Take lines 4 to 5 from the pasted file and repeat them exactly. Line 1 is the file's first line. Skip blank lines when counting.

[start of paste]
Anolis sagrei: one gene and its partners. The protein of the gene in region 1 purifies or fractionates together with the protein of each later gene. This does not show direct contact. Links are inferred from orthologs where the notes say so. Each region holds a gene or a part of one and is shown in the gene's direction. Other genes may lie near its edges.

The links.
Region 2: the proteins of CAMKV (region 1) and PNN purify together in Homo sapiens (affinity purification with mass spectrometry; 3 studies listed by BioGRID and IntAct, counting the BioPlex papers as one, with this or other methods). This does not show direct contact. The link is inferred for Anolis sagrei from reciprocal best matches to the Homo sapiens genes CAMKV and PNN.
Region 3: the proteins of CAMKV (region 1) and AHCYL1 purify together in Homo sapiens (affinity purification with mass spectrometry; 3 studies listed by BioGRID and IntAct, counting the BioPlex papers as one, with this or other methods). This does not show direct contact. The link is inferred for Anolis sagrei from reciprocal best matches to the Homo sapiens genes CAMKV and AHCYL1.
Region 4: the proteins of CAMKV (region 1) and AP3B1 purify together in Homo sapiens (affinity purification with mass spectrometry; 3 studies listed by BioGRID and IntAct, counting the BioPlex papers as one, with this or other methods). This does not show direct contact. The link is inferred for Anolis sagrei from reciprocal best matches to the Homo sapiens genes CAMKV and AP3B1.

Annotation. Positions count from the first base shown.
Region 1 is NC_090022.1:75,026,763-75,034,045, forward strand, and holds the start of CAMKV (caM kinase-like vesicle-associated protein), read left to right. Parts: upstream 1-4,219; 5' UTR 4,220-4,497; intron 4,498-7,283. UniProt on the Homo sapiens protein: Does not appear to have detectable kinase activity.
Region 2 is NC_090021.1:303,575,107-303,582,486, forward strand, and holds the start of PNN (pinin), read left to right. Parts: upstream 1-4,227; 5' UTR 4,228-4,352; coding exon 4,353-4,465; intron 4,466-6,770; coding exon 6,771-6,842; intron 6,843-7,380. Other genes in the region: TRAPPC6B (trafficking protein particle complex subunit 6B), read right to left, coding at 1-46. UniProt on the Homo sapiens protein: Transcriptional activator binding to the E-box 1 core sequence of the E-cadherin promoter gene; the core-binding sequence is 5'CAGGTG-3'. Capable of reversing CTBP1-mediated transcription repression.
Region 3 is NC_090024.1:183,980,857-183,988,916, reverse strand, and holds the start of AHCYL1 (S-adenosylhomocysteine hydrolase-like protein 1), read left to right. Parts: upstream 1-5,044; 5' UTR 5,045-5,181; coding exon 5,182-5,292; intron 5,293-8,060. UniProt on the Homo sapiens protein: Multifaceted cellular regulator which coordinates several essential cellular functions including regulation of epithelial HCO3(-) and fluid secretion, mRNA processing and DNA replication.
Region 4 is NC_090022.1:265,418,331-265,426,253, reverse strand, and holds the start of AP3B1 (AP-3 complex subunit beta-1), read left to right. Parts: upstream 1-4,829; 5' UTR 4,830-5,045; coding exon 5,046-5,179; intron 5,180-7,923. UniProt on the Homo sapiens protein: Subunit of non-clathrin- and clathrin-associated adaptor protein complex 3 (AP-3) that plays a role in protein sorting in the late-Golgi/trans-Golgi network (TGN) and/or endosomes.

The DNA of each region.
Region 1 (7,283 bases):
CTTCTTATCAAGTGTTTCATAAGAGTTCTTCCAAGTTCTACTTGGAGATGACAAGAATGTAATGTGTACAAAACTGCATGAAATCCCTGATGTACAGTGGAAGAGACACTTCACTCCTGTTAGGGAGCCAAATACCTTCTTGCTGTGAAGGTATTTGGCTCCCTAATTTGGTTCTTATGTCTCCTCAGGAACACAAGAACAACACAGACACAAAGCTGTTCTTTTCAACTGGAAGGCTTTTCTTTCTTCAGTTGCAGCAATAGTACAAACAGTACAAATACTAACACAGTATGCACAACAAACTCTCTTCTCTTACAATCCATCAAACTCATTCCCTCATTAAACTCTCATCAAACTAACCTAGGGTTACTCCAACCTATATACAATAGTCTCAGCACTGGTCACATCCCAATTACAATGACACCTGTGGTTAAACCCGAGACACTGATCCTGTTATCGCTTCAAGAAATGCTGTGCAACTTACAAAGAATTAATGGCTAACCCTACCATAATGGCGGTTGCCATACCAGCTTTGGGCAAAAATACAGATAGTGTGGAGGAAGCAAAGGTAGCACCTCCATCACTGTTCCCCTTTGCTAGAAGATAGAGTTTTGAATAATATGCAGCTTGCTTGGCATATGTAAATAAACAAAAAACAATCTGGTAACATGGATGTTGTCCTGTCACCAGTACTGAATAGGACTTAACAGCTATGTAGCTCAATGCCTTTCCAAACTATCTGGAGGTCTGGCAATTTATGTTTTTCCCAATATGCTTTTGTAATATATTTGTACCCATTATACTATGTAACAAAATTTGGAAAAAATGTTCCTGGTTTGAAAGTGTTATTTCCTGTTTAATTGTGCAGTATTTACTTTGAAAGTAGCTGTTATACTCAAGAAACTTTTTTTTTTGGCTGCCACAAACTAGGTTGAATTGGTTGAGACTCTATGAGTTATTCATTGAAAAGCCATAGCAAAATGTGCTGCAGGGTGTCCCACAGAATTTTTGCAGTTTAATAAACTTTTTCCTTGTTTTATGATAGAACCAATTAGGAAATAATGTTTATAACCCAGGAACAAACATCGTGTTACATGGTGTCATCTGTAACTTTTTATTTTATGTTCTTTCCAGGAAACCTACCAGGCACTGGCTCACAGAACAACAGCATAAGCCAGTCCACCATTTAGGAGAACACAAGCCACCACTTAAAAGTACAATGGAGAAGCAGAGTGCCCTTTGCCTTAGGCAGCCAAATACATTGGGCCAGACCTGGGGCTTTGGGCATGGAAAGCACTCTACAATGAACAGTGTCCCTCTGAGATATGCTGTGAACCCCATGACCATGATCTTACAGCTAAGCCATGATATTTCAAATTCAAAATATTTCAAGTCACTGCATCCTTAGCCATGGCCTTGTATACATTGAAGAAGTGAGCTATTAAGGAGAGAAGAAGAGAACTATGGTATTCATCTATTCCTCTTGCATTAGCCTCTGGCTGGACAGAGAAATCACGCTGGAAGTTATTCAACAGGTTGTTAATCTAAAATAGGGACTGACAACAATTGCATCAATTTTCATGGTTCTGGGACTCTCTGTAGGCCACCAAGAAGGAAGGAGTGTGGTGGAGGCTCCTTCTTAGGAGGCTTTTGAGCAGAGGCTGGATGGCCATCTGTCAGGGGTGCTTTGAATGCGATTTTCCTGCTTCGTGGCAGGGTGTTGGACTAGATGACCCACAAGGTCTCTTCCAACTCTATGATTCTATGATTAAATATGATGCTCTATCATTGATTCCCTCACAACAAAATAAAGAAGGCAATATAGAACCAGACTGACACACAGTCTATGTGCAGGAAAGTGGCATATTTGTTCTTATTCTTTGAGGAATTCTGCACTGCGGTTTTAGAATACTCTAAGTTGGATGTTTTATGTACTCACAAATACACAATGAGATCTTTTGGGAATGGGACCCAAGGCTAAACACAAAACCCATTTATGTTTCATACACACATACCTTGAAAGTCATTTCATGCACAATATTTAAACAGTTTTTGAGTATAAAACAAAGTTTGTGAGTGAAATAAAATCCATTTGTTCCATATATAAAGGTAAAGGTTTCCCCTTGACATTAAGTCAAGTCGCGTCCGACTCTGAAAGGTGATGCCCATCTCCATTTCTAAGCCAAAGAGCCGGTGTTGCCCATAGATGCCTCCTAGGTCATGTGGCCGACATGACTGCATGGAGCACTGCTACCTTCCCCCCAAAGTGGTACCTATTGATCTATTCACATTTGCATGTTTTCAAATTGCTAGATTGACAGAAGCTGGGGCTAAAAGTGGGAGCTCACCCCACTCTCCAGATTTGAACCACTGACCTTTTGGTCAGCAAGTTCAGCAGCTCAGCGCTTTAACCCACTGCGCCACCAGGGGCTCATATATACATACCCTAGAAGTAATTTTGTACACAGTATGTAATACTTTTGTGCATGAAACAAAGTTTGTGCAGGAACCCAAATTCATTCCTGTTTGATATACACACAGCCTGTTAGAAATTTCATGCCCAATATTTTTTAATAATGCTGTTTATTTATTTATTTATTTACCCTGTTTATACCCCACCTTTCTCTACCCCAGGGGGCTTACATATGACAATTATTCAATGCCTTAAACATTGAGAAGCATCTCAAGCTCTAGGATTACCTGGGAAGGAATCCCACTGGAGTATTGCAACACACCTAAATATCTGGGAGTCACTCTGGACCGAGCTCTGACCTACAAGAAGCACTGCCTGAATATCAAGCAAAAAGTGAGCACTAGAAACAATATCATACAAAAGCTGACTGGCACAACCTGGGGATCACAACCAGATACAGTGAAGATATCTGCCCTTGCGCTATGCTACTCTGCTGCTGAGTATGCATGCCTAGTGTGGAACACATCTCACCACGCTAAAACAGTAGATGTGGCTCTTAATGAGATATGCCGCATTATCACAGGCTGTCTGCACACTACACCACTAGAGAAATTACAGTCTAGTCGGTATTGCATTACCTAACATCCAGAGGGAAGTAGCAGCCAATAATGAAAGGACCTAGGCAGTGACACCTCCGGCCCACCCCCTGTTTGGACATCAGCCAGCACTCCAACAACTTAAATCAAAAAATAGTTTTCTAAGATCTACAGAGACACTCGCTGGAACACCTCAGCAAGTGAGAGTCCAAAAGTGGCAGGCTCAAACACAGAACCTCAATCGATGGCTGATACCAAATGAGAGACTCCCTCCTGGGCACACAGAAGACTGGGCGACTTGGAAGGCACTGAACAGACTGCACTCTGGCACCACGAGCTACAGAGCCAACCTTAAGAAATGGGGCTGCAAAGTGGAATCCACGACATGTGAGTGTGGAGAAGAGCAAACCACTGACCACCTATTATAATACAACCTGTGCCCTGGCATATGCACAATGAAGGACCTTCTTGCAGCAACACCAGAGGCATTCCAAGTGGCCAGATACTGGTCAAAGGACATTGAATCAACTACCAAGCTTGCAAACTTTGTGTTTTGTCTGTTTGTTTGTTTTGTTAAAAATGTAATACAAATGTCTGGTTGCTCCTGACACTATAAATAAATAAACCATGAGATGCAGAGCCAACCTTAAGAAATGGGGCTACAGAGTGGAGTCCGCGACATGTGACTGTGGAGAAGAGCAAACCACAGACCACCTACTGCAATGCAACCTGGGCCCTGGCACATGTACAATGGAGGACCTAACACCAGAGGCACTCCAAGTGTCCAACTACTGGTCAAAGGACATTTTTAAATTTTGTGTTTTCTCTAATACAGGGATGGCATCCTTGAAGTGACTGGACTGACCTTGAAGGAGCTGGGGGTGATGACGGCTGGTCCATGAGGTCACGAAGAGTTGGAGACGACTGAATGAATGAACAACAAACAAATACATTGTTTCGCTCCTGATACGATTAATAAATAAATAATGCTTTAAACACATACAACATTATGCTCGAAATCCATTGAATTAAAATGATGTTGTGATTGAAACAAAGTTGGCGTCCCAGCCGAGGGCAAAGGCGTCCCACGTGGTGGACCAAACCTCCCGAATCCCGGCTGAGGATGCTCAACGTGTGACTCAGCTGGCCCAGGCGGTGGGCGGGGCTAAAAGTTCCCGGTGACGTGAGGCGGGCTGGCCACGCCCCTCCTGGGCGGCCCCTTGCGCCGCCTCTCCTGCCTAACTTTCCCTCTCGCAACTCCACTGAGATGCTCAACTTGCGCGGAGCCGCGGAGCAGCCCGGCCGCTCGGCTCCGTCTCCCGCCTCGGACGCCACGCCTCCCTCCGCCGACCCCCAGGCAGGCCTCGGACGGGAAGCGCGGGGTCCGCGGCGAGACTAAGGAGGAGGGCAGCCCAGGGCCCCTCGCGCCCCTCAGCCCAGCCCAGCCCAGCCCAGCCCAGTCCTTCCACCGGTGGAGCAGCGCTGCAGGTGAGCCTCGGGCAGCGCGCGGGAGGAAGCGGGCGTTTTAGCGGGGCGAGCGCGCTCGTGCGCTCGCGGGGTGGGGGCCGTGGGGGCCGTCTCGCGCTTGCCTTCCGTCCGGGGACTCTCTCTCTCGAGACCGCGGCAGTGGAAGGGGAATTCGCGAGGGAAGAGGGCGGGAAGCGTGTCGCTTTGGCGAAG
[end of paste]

Region 3: the proteins of CAMKV (region 1) and AHCYL1 purify together in Homo sapiens (affinity purification with mass spectrometry; 3 studies listed by BioGRID and IntAct, counting the BioPlex papers as one, with this or other methods). This does not show direct contact. The link is inferred for Anolis sagrei from reciprocal best matches to the Homo sapiens genes CAMKV and AHCYL1.
Region 4: the proteins of CAMKV (region 1) and AP3B1 purify together in Homo sapiens (affinity purification with mass spectrometry; 3 studies listed by BioGRID and IntAct, counting the BioPlex papers as one, with this or other methods). This does not show direct contact. The link is inferred for Anolis sagrei from reciprocal best matches to the Homo sapiens genes CAMKV and AP3B1.